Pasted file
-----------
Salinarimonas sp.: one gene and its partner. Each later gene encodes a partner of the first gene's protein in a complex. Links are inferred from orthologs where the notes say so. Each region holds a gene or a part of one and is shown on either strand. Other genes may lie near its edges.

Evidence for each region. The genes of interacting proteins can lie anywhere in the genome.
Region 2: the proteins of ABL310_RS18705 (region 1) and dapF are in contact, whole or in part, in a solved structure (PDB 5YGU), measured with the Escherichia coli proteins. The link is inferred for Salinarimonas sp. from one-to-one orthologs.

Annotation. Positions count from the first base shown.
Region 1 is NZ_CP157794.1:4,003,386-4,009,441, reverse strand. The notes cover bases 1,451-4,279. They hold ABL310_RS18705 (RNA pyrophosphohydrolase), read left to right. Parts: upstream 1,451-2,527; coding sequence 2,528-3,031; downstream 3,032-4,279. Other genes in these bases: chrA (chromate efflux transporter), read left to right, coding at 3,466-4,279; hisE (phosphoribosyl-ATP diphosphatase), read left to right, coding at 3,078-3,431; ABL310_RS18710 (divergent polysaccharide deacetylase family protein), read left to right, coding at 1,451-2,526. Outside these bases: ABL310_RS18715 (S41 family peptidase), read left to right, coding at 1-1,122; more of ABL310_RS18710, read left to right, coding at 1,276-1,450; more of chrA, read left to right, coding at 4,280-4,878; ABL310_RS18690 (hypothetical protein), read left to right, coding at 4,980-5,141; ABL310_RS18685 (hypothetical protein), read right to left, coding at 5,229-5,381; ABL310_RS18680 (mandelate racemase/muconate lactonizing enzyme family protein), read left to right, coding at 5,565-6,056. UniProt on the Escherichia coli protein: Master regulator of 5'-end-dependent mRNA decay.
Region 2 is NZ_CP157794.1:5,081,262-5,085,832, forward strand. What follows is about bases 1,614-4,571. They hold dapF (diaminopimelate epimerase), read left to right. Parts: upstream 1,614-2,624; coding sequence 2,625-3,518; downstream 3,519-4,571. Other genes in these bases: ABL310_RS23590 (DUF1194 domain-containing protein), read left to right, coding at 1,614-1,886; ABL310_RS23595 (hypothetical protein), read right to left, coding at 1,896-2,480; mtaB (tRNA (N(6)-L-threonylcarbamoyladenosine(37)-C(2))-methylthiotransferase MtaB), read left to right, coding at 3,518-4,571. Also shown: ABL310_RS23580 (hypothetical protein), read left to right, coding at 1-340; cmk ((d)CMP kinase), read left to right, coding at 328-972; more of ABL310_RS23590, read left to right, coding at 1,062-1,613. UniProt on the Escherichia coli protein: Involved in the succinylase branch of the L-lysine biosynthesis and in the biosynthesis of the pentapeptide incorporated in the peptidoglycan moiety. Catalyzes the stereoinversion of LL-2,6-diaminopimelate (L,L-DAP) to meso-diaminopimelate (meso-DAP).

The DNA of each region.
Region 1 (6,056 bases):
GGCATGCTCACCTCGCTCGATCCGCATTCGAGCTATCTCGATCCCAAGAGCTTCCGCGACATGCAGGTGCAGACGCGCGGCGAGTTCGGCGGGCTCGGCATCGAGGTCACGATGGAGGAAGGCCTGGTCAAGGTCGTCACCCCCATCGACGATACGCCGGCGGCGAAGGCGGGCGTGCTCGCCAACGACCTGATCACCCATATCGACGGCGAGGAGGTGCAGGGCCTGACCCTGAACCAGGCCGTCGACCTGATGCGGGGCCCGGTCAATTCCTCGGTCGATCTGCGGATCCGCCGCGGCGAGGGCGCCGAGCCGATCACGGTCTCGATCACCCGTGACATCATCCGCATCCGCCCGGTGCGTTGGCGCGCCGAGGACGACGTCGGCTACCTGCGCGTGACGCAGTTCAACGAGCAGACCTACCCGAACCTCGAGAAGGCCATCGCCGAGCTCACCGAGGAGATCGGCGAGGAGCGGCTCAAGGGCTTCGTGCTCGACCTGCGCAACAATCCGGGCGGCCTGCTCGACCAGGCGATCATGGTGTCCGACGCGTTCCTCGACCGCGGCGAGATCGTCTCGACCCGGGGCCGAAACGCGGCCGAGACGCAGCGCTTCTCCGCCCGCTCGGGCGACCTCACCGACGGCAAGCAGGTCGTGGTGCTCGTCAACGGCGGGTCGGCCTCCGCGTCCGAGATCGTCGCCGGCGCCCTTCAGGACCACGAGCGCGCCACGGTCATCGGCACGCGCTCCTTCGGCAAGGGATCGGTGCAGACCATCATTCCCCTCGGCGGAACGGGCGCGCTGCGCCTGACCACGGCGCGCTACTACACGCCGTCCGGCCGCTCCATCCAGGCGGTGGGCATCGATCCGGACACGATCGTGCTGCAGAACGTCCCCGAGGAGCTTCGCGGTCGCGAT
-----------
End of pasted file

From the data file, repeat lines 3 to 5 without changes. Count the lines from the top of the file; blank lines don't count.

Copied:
Region 2: the proteins of ABL310_RS18705 (region 1) and dapF are in contact, whole or in part, in a solved structure (PDB 5YGU), measured with the Escherichia coli proteins. The link is inferred for Salinarimonas sp. from one-to-one orthologs.

Annotation. Positions count from the first base shown.
Region 1 is NZ_CP157794.1:4,003,386-4,009,441, reverse strand. The notes cover bases 1,451-4,279. They hold ABL310_RS18705 (RNA pyrophosphohydrolase), read left to right. Parts: upstream 1,451-2,527; coding sequence 2,528-3,031; downstream 3,032-4,279. Other genes in these bases: chrA (chromate efflux transporter), read left to right, coding at 3,466-4,279; hisE (phosphoribosyl-ATP diphosphatase), read left to right, coding at 3,078-3,431; ABL310_RS18710 (divergent polysaccharide deacetylase family protein), read left to right, coding at 1,451-2,526. Outside these bases: ABL310_RS18715 (S41 family peptidase), read left to right, coding at 1-1,122; more of ABL310_RS18710, read left to right, coding at 1,276-1,450; more of chrA, read left to right, coding at 4,280-4,878; ABL310_RS18690 (hypothetical protein), read left to right, coding at 4,980-5,141; ABL310_RS18685 (hypothetical protein), read right to left, coding at 5,229-5,381; ABL310_RS18680 (mandelate racemase/muconate lactonizing enzyme family protein), read left to right, coding at 5,565-6,056. UniProt on the Escherichia coli protein: Master regulator of 5'-end-dependent mRNA decay.